Havilah Goldberg, was anxious as she arrived at Ayem’s large mountain cabin, high in the rocky foothills above the secluded town of Isoquester. The mist from the water fall was washing over the whole property. Oh great, just great, she thought as she stepped out onto the packed gravel driveway. As it always did, the roar of the waterfall filled the small valley and the early afternoon breeze carried the mist across Ayem’s side of the valley. His plants and trees loved it but it would quickly soak her hair and clothes by the time she got to the door unless she grabbed a raincoat.
Isoquester, the nearest town, all four buildings of its four-buildings, was almost an hour down the gorge and her city home closer to 2 full hours away.
The first time she met Ayem here, she wore a white cotton blouse with a silver rose broach but she had brought no coat. The meeting had been arranged by his agent who failed to warn her and when Ayem opened the cabin door, she was dripping wet and mortified to as she realized how her blouse was clinging transparently to her small but curvy body. She wanted and needed his job as a personal editor and cringed to recall how, incredibly unprofessional I looked but, with his eyes averted, Ayem had been a complete gentleman and showed me straight to a small library and provided a towel and a warm, heavy cotton sweat suit to change into and offered the use of his dryer for my clothes.
“Oh no! Ms. Goldberg! Please come right in! I’m so sorry about this. I should have called to warn you about the waterfall. I’m in a full rain coat whenever I’m outside. It can be like a rain forest here, but I have so few guests, and I . . . . never mind. This is completely my fault.”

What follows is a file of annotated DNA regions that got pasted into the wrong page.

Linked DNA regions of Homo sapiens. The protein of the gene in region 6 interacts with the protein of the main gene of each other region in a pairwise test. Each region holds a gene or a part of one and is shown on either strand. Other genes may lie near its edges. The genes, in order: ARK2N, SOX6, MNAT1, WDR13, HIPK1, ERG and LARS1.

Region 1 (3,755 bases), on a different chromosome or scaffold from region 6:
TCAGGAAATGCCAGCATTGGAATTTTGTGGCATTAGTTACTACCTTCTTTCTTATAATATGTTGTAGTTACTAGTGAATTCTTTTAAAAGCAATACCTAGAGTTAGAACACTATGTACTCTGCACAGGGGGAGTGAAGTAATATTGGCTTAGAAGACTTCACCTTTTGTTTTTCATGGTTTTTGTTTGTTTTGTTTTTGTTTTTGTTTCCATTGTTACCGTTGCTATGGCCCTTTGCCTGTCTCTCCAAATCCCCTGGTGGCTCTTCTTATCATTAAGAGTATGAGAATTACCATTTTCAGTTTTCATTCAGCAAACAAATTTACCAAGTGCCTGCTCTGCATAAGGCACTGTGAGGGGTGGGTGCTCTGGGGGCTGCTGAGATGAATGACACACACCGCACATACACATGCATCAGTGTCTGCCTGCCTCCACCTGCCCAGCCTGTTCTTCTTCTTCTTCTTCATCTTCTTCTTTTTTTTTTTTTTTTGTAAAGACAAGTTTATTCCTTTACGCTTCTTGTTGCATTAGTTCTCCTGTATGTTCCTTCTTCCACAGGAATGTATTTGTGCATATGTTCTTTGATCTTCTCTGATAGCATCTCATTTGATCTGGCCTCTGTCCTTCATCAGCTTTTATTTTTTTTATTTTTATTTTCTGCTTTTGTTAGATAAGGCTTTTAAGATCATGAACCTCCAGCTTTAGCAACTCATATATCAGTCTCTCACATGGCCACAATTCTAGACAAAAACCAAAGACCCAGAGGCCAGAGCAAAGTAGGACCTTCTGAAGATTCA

Then he closed the door and left her to dry and change and recollect herself for their meeting. He had a hot coffee in-hand when I was ready and now that I think of it, he never even mentioned the incident again and I bet no one else knows that it ever happened.
Today, she was prepared and quickly grabbed her hooded trench coat from the back seat and closed it around her body and head.
She quickly let herself in with the key Ayem had given her over 8 years ago. The roar of the waterfall fell almost silent as the front door closed and she deactivated the security system. She paused to let the sudden silence settle her mind about Ayem not being here. She had never been here without him but he was in the hospital recovering, hopefully, from a nasty car accident. He’s going to be okay, she thought. He has to be okay!
As his editor and advisor, she knew more about this reclusive writer than anyone and the non-disclosure engagement she had signed to be his only employee compelled her to protect whatever secrets she came across while working for him. She gathered her fortitude and determined to take care of things while he recovered from the accident.
The hospital had called her because she was his emergency contact. He had asked her months ago about doing this and she was surprised that he had no family to name instead. I sure never expected to be called, but who plans to have car accidents?
She had the simple to-do list memorized:
- 2 fresh sets of clothes, w/ 4 sets of underwear (awkward because she had never been in his bedroom)